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SandRidge CEO Says ‘Unique’ Time for A&D
SandRidge Energy Inc. is pushing ahead on plans to become a niche natural gas player after throwing down a bid close to midnight last Tuesday to buy bankrupt Crusader Energy Group Inc. in a cash and stock transaction worth an estimated $230 million.
Under the agreement, Crusader’s reorganization plan would cancel all of its equity interests and its subsidiaries would be owned indirectly by SandRidge. The bankruptcy court still has to give its approval, but the transaction could close before the end of the year, SandRidge CEO Tom L. Ward told energy analysts and investors during a conference call Wednesday.
Ward said he’s never seen a better time for acquisitions and developments (A&D).
“It is a very unique time in the business, and in fact…I’ve been in business since 1983 and have done a lot of acquisitions, [but] I have not seen a time like this since really the early 1990s that there are packages available,” Ward said. “We at SandRidge have had a very active A&D team. However, we’ve not made any acquisitions since 2006. And the reason why is competition and the pricing the people were willing to pay for acquisitions.
“Today is a very unique time, and we believe for the first time since the early ’90s you can buy reserves and not have to pay anything for the proven undeveloped portion of a reserve deck. Since 1998, anyway, I’ve always given some amount of credit to proven undeveloped reserves, let alone later on to even paying for 3P [proved plus probable].”
Crusader, which is 76% weighted to gas, explores in the Cleveland Sand horizontal play in Oklahoma, the West Texas Barnett/Woodford play, noncore Barnett Shale and some acreage in the Bakken Shale. Of primary importance at this point is the West Texas holdings. SandRidge is the dominant player in the West Texas Overthrust, where the Pinon Field is its most significant producing asset.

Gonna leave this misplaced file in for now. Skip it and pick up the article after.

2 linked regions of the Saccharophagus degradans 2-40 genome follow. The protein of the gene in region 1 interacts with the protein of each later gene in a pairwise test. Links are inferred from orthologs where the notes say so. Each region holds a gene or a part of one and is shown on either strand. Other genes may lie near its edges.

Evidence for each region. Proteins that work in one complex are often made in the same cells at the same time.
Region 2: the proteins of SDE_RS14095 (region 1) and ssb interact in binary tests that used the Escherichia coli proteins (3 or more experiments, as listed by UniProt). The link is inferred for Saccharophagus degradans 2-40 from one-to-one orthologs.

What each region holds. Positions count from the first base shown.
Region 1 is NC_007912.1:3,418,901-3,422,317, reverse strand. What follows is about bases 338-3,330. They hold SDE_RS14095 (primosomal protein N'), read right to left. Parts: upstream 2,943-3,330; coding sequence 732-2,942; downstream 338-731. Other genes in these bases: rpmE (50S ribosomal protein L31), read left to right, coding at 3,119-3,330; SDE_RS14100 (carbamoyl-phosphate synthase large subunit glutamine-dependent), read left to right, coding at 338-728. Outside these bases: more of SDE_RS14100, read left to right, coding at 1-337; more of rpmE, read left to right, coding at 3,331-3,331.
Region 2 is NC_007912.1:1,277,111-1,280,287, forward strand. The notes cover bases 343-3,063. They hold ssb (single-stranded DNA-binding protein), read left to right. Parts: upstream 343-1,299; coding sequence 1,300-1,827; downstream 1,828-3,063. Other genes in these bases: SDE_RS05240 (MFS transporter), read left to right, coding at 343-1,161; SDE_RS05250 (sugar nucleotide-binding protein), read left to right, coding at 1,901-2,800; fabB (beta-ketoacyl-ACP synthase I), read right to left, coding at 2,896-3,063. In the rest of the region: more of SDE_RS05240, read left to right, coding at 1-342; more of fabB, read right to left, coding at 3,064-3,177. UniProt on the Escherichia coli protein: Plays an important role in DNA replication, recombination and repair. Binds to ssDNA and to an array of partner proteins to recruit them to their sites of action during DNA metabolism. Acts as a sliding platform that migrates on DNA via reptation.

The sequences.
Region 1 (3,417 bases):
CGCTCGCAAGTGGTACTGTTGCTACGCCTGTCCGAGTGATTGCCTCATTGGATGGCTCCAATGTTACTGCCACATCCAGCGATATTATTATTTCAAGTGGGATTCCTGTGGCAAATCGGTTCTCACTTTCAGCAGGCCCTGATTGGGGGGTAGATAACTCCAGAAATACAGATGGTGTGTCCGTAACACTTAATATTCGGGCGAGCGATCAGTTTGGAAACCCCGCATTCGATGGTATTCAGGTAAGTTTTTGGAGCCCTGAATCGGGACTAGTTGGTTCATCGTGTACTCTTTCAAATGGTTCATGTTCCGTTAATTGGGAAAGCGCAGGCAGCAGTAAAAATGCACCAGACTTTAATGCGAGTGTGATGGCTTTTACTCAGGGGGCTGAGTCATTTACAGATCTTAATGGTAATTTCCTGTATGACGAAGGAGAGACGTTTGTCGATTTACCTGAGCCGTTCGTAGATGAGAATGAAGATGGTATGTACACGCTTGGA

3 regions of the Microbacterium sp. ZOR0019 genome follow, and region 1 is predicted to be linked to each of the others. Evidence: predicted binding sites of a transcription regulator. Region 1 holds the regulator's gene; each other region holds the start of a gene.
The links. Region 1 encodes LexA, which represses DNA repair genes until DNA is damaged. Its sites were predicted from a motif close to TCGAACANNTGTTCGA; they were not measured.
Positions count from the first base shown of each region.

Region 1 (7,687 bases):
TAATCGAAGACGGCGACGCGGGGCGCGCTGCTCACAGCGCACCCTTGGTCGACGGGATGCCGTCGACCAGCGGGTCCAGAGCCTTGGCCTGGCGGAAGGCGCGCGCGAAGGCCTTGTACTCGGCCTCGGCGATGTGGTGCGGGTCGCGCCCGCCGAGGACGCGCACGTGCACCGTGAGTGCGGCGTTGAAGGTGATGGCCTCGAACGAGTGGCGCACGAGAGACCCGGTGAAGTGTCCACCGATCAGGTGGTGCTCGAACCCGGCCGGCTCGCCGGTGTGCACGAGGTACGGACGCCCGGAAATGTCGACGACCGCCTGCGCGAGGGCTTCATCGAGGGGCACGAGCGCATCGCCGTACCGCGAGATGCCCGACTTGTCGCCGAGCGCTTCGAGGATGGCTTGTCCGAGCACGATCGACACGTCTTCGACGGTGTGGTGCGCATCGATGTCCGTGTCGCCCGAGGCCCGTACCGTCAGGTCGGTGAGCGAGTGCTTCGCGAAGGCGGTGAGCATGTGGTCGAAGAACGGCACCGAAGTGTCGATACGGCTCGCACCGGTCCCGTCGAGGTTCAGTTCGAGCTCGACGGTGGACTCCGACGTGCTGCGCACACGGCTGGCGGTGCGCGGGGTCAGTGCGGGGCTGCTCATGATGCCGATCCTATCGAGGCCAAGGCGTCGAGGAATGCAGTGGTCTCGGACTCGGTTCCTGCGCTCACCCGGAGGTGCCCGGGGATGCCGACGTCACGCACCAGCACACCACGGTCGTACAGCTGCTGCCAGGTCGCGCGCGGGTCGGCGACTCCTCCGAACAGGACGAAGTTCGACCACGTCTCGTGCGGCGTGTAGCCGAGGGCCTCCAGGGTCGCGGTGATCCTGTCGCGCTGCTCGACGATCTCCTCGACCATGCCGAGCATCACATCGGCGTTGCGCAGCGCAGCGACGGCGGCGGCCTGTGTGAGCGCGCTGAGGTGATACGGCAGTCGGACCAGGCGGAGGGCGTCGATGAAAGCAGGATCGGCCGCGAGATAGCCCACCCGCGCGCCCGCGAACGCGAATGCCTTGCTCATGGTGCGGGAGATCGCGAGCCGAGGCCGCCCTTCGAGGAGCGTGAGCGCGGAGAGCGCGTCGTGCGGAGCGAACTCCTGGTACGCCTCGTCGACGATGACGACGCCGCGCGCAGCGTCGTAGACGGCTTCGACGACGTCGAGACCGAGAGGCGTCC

SandRidge has more than 260,000 acres in the Pinon Field, and in 2008 it accounted for 319 MMcfe, which was more than half of the company’s total annual output. Earlier this year SandRidge redeployed some cash to boost its exploration efforts there (see NGI, July 6).
The transaction would increase SandRidge’s positions in the Anadarko Basin of western Oklahoma and in the Permian Basin in West Texas, and cash flow from Crusader’s existing production also would enhance SandRidge’s balance sheet and provide increased liquidity, Ward said.
Asked why SandRidge wanted to buy gas assets when prices were so low, Ward said the gas-weighted properties “tend to be less expensive, and we still have a bright future for gas prices. We always look toward natural gas…” Ward said “it’s fair to say we’ve been looking for gas assets since 2006 and today we’ll look for gas in basically any area, compare that to our inventory of drilling sites inside the company, and if we believe we can make an accretive acquisition, we will make it.”
Under the terms of the transaction, up to $85 million in cash would be paid to Crusader. SandRidge common shares to be issued would be valued at $13.45/share; when the stock market opened Wednesday SandRidge was trading at around $13.05/share. SandRidge also would issue warrants to purchase an additional two million shares of common stock exercisable at a price of $15/share for five years after the transaction closes. If the bankruptcy court were to approve an alternative transaction, Crusader would pay SandRidge a termination fee.
Energy analysts with Tudor, Pickering, Holt & Co. Securities Inc. (TPH) said they’re “believers” in SandRidge, “and the stock is one of our top picks for its growth and exploration potential in the core West Texas Overthrust play…We understand the strategic opportunity to buy ‘cheap,’ high-quality assets with little competition. We also understand that the opportunity for great acquisitions does not align with our perfect world for [SandRidge] stock.”
The TPH team said “it would be serendipity” to buy Crusader’s reserves “on the cheap” using free cash flow from the Pinon Field in 2011, “but acquisitions likely won’t be available then and are available now.” SandRidge “sees an opportunity to buy proved developed assets for lower F&D [finding and development] costs than many of the shale plays that are being drilled today…”
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